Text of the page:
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Each week on the FACT Singles Club, a selection of our writers work their way through the new music of the week gone by.

With the way individual tracks are now consumed, the idea of what constitutes a single has shifted dramatically in the last half a decade, and its for this reason that the songs reviewed across the next pages are a combination of 12″ vinyl releases, mixtape cuts, Soundcloud uploads and more. All are treated equally – well, most of the time. On the chopping block this week: Jessie Ware, Claude Speeed, Head High, Airhead and more.

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Jessie Ware – ‘Tough Love’

William Skar: 
Ware goes full metal Lauper, to great effect. Most of Devotion’s ballads left me fairly chilly, but I can see myself whimpering to this on the N41, wilting bouquet in one hand, curry chips in the other. (7)

Joe Muggs: It wasn’t broke so they didn’t fix it. There’s something about Jessie Ware’s formula that strikes so directly at the heart of my puberty years – ‘Come Into My Life’ / ‘Tango In The Night’ / ‘Don’t Look Any Further’ / ‘Piano In The Dark’ / Eurythmics ballads etc etc etc – that my response to it is purely hormonal, and critical faculties are foggy to say the least. This is another perfectly good version of a Jessie Ware song in that mode. (7)

Aimee Cliff: Proving that the toughest moves can be the softest and most subtle. Jessie can do no wrong. (9)

Chris Kelly: Good to see Two Inch Punch and Benny Blanco drop BenZel’s giggling-Japanese-teenager gimmick, but despite their talents – and Ware’s always touching vocal performance — this one is punchless without a shout-it-from-the-rooftop chorus. (5)

Aidan Hanratty: It’s somewhere between ‘Sexual Healing’ and ‘Body Party’. Let’s just hope there’s not a Sigma remix in store. (7)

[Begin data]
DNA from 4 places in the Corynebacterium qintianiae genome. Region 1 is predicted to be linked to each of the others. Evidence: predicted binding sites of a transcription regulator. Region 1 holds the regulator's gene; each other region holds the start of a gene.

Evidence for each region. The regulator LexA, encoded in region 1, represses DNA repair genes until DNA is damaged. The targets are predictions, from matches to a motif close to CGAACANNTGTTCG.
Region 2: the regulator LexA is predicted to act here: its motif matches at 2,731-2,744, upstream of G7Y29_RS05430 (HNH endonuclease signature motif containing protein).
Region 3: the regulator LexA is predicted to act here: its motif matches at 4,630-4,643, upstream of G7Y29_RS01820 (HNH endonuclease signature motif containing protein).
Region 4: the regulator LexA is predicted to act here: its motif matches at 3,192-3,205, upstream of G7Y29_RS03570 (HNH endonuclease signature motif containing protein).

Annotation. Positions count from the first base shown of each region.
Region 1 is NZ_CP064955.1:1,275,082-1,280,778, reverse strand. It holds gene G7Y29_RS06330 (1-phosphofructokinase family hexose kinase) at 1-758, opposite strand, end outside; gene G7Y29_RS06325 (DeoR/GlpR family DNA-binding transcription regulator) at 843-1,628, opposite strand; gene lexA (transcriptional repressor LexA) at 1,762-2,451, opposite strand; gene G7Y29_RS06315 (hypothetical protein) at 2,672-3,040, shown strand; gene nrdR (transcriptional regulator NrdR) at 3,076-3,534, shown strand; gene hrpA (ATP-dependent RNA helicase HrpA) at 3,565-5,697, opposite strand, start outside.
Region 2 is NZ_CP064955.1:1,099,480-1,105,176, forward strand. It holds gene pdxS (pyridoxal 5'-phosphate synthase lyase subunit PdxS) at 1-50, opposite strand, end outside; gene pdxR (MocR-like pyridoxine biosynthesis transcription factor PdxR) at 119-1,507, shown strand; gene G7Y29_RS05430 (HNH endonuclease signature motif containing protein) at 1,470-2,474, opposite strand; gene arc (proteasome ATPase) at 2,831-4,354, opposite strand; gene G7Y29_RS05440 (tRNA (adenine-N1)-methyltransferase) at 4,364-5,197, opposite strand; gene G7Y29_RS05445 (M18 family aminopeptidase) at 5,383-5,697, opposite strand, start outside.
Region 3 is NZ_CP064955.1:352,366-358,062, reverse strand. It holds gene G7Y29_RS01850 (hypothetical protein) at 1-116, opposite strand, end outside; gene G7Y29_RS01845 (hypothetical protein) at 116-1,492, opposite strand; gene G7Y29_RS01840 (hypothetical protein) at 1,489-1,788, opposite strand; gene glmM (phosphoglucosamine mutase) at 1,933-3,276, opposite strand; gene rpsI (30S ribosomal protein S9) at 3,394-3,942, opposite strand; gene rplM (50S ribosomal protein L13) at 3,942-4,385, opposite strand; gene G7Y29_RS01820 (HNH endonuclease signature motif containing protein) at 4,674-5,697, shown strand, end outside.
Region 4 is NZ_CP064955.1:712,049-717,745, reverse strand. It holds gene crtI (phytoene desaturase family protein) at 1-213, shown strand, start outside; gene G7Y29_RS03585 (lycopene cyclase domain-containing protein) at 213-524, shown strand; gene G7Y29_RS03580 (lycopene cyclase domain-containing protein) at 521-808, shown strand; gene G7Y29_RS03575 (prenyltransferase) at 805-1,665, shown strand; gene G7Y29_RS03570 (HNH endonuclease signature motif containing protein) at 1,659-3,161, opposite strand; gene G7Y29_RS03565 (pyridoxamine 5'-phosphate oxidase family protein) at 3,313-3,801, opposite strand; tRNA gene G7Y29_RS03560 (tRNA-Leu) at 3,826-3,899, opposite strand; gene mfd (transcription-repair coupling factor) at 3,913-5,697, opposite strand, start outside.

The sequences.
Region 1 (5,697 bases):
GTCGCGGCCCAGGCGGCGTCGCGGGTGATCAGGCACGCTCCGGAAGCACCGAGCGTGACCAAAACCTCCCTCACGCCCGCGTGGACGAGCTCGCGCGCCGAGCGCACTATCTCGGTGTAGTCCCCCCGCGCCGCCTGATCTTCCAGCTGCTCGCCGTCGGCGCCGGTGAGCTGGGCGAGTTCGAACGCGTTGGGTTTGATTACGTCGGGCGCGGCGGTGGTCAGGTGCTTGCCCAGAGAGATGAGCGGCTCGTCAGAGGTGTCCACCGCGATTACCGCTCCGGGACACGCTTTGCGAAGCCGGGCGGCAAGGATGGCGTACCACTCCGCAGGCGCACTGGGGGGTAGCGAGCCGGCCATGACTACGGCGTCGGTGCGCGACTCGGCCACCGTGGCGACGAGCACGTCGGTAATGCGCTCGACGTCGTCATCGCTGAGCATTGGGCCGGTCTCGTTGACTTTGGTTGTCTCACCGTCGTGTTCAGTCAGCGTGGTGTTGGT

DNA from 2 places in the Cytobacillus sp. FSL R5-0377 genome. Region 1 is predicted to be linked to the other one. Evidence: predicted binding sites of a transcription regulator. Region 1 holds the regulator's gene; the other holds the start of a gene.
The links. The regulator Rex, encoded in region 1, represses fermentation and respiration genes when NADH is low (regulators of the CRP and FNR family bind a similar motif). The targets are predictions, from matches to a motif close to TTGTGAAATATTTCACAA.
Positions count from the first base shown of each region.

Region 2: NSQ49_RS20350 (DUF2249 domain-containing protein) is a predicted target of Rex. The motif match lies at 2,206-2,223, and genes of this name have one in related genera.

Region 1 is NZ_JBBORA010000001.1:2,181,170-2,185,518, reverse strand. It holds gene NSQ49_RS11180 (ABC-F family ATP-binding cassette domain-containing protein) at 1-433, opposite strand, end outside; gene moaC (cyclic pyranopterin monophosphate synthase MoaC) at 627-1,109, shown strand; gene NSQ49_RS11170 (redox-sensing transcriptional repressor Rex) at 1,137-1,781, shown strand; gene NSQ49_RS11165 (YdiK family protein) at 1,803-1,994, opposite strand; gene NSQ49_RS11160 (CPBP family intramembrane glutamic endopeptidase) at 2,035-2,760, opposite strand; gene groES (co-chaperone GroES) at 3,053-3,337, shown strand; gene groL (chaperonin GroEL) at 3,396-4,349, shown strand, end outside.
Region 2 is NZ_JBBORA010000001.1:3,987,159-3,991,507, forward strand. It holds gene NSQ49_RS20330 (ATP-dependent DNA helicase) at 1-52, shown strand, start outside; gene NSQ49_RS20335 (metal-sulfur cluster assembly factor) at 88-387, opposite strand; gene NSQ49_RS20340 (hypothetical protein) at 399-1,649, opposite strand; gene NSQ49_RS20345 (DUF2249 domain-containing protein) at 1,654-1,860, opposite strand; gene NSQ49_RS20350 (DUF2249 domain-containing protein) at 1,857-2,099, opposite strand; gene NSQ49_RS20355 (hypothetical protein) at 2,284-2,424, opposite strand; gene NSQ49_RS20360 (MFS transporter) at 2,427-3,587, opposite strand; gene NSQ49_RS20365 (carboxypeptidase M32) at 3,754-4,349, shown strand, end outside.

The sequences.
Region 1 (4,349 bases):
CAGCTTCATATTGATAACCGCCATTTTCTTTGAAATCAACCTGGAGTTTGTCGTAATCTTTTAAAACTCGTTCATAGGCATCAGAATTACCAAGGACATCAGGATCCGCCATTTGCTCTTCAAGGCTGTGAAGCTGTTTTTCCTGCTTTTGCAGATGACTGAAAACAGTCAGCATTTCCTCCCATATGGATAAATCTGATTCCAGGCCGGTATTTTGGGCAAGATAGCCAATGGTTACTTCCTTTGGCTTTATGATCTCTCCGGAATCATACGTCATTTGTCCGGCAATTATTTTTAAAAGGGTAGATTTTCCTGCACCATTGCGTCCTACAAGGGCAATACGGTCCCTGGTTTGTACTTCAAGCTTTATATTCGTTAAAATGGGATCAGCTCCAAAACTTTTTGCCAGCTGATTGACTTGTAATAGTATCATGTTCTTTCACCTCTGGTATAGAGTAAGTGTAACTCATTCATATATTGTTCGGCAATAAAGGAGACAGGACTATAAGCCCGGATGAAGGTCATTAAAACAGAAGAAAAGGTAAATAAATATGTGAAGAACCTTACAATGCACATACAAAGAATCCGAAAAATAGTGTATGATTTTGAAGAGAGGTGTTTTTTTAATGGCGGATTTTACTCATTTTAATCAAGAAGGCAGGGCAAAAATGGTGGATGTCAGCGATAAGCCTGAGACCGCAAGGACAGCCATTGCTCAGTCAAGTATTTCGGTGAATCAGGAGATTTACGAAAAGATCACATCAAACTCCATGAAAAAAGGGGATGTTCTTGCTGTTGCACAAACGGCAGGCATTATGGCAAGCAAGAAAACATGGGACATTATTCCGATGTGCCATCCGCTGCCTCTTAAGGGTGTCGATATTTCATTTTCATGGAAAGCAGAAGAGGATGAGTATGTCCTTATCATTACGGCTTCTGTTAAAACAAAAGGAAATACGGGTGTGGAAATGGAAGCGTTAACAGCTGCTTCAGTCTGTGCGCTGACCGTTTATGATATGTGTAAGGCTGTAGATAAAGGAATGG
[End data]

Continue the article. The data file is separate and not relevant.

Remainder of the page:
Toddla T feat. Jammer & Danny Weed – ‘I Don’t Wanna Hear That’

Chal Ravens: 
Can’t knock this – there’s a deeply satisfying heft to it, with loping bass, junkyard drums and squelchy keys expertly knitted together by two veterans. Sure, it feels like a throwback, but there’s more than enough room for some solid vocal tracks among the deluge of instrumentals we’ve heard lately. (6)

William Skar: People have tagged this as a mini-That’s Not Me, but the parping bass and funkless lumber is closer in spirit to Roots Manuva circa Awfully Deep than vintage grime. Jammer’s having fun, and it’s great to have Weed back, but there’s something a bit bucktoothed about the whole affair. (6)

Joe Muggs: To hate this would require it to be either a) shit or b) cynical – and it’s neither. Derivative it may be, but this is what Toddla does for the most part – retools old-school things (R&B, retro rave, bassline etc etc etc) for his own DJ sets. He’s worked with Jammer and other grime MCs pretty much since he started out, and he’s such an enthusiast that you know there’s not an ounce of cynicism about this. It’s not groundbreaking but it is walloping great fun. (7)


Claude Speeed – ‘Tiger Woods’

William Skar: 
American Men were great, Speeed’s various mixes have been great, and this is, by extension, great.  The album’s not going to be everyone’s cup of joe, but it’s fab – synthetic schmaltz, inspired by Reich, designed by Glass, and full of heart. (8)

Joe Muggs: Terry Riley in dub! More of this sort of thing, please. (8)

Chal Ravens: The Reich influence is utterly brazen but Speeed almost pulls it off. If it’s meant to have that James Ferraro-esque corporate muzak vibe to it then it has succeeded; likewise if he’s angling to license it to an HSBC ad campaign he’s also got the right idea. (6)

Aidan Hanratty: The palpable Reich influence has already been noted, but alongside those looped and tweaked clarinet phrases there are some wonderful vocal harmonies, and that snarling bass. I’m really intrigued as to what the rest of the album’s going to sound like. (8)